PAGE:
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English translations of books by Hazrat Mirza

Testimony of the Holy Quran

Translator's Foreword

Introductory Note by the Translator
Ch. 1: Reliability of Hadith
Ch. 2: Promised Messiah in the Holy Quran
(a): Signs of the Last Days
(b): Islamic Khilafat on lines of Israelite Prophethood
(c): Saints -- Living Examples of Spiritual Experience
(d): Summary of Arguments
Ch. 3: Proof of being Promised Messiah

End of Contents

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Translator's Foreword

Introduction / About the translation

Testimony of the Holy Quran is an English translation of the Urdu book Shahadat al-Qur'an by Hazrat Mirza Ghulam Ahmad (d. 1908), the greatest in the line of illustrious Muslim religious reformers who appeared in the history of Islam. This profound thinker, prolific author and inspired saint, produced a vast number of literary works dealing with the deepest and most fundamental questions concerning religion in general and Islam in particular. Besides such topics, Hazrat Mirza has also explained in his writings the nature of his own mission and the position he claimed to hold in Islam. Shahadat al-Qur'an is a book of this latter class.

To understand the subject matter of the book, some background knowledge is necessary. To fulfil this need, an Introductory Note is provided. Readers will benefit from a perusal of that note before commencing a study of the main book itself.

In Shahadat al-Qur'an Hazrat Mirza deals mainly with the issues of whether the Hadith reports prophesying the coming of the Messiah among the Muslims are trustworthy, and whether the Holy Quran contains any indications of such a prophecy and expectation for the Muslim people. We strongly feel that this discussion will be of much interest and advantage to the increasing number of Muslims now turning directly to the Quran as the final and binding authority over all the other sources of Islam.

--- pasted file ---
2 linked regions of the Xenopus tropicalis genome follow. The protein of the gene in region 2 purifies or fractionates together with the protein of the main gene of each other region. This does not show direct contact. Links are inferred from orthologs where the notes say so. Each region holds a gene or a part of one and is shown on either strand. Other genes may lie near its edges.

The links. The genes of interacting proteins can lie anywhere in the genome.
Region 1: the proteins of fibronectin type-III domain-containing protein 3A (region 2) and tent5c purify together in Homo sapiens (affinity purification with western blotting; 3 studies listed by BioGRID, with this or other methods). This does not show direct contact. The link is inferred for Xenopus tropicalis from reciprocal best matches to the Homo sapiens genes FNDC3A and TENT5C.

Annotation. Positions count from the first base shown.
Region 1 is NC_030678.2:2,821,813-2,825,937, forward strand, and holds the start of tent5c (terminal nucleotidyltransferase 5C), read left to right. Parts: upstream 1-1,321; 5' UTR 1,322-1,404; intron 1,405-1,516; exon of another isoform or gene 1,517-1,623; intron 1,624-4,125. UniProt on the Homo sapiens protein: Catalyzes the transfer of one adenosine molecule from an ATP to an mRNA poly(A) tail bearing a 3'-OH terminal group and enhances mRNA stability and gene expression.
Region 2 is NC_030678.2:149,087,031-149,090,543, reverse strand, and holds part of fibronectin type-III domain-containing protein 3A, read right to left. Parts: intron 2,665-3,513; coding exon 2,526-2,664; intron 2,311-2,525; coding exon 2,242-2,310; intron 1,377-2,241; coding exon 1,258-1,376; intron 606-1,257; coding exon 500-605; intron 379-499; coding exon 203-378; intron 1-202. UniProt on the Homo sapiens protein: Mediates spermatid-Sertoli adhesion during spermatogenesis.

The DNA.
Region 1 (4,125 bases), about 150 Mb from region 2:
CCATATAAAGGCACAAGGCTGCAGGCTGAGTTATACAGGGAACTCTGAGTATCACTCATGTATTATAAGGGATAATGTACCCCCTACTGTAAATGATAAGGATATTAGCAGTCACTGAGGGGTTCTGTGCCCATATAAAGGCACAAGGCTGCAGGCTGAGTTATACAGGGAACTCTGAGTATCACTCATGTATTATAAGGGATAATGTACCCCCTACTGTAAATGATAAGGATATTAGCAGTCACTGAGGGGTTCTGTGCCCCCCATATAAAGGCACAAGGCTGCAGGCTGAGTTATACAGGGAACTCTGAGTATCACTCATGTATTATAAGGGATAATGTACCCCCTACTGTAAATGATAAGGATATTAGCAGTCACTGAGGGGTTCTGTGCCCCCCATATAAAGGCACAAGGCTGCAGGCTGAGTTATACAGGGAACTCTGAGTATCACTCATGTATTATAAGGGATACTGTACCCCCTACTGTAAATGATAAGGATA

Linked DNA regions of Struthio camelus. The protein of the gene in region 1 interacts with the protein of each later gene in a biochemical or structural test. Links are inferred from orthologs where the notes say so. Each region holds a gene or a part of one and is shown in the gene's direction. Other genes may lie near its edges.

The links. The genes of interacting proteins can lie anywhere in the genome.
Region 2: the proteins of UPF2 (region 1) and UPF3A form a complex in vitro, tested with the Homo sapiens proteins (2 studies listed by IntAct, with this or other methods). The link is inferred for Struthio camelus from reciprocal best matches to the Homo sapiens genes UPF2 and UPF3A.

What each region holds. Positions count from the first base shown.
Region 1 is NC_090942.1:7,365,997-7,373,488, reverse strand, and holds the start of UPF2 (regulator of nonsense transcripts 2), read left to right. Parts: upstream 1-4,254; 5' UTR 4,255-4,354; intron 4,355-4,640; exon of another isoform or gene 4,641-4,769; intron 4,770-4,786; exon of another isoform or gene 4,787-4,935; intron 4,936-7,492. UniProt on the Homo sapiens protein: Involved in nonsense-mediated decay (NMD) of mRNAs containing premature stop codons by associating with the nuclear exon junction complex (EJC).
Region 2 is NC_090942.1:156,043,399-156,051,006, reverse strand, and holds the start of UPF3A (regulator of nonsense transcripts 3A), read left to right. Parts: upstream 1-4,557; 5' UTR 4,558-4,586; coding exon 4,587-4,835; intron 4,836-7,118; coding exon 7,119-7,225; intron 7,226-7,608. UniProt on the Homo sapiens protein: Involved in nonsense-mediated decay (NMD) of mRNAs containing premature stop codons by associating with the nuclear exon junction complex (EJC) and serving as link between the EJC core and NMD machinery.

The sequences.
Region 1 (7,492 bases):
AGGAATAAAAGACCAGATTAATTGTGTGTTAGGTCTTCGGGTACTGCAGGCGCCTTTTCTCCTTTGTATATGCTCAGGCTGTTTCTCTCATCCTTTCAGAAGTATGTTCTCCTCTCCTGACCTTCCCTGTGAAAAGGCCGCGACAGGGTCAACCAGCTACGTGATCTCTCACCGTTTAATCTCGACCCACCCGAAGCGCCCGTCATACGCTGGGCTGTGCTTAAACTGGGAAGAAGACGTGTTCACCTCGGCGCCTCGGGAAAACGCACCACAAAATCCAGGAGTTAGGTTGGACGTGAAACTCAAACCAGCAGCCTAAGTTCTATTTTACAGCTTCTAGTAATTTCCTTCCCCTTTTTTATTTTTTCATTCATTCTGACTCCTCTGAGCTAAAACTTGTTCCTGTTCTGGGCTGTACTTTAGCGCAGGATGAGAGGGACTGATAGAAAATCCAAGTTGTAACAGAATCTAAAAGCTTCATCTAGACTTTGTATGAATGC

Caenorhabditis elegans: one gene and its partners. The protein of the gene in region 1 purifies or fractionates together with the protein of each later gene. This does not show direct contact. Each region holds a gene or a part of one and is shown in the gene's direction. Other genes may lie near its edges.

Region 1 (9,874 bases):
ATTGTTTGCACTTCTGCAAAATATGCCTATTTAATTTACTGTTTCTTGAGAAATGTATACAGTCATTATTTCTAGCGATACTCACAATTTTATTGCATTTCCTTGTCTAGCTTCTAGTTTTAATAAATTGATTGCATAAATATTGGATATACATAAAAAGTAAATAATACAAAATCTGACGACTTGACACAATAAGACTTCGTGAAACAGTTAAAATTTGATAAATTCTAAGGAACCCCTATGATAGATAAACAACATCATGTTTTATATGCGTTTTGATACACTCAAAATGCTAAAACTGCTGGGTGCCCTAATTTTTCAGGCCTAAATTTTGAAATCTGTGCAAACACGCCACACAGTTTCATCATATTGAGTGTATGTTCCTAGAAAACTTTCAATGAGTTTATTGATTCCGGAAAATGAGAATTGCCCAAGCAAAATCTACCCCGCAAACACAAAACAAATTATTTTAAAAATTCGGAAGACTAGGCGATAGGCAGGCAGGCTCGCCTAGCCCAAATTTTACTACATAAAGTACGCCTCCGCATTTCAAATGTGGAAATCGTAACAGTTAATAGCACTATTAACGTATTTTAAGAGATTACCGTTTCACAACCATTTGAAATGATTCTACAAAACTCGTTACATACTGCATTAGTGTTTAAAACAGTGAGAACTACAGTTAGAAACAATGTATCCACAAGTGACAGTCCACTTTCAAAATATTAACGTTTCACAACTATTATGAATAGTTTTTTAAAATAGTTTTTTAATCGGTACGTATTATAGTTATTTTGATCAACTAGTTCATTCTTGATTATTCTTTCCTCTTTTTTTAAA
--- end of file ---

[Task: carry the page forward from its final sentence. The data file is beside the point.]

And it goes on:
About the translation

The writings of Hazrat Mirza are great classic works, in religious, historical and literary terms, and therefore I have tried to make the translation as close and faithful as possible to the original text, subject only to the requirements of modern English idiom. Another reason for close adherence to the original words is the unfortunate controversy and misrepresentation surrounding some of his statements. It is tragic that distortions and misquotations should have blurred the real message of this great Muslim Reformer. Within these limits, I have tried to make the English rendering as simple and readable as possible. The original Urdu book carries two appendices which are in the nature of public announcements by the author. Not being relevant to the subject of the book itself, they have not been included in this translation.

In a few cases where extra words were required to make the translation clear, these are given within round brackets, thus: (...). Where it was found necessary to show the original term used by the author, it is placed within square brackets after its English translation, thus: [...]. All the main headings and the sub-headings have been inserted by the translator for ease of study, there being none in the original work. At certain points in the book, it was felt that most readers would require extra information in order to understand the text properly. To meet this need, I have provided explanatory notes, marked as links, as follows for example: {Note 1}. These occur at the end of each file. The author's own footnotes again are marked as links, thus: {See author's footnote}, again occurring at the end of each file.

When the author quotes a passage from the Quran in Arabic, usually he explains the meaning in Urdu, while sometimes he merely gives the Arabic quotation. The convention adopted in this translation is that in the former case we reproduce the quotation in Arabic and then give the translation of his Urdu explanation. Occasionally, for clarity, we have inserted the literal translation of the Arabic text as well, within parentheses under the Arabic text. Where he merely quotes the Quran in Arabic without explanation, we replace the Arabic by a suitable translation. For every Quranic quotation, we have added within parentheses the reference according to modern usage, viz., the chapter number, followed by a colon and then the verse numbers.

Zahid Aziz (Dr.)

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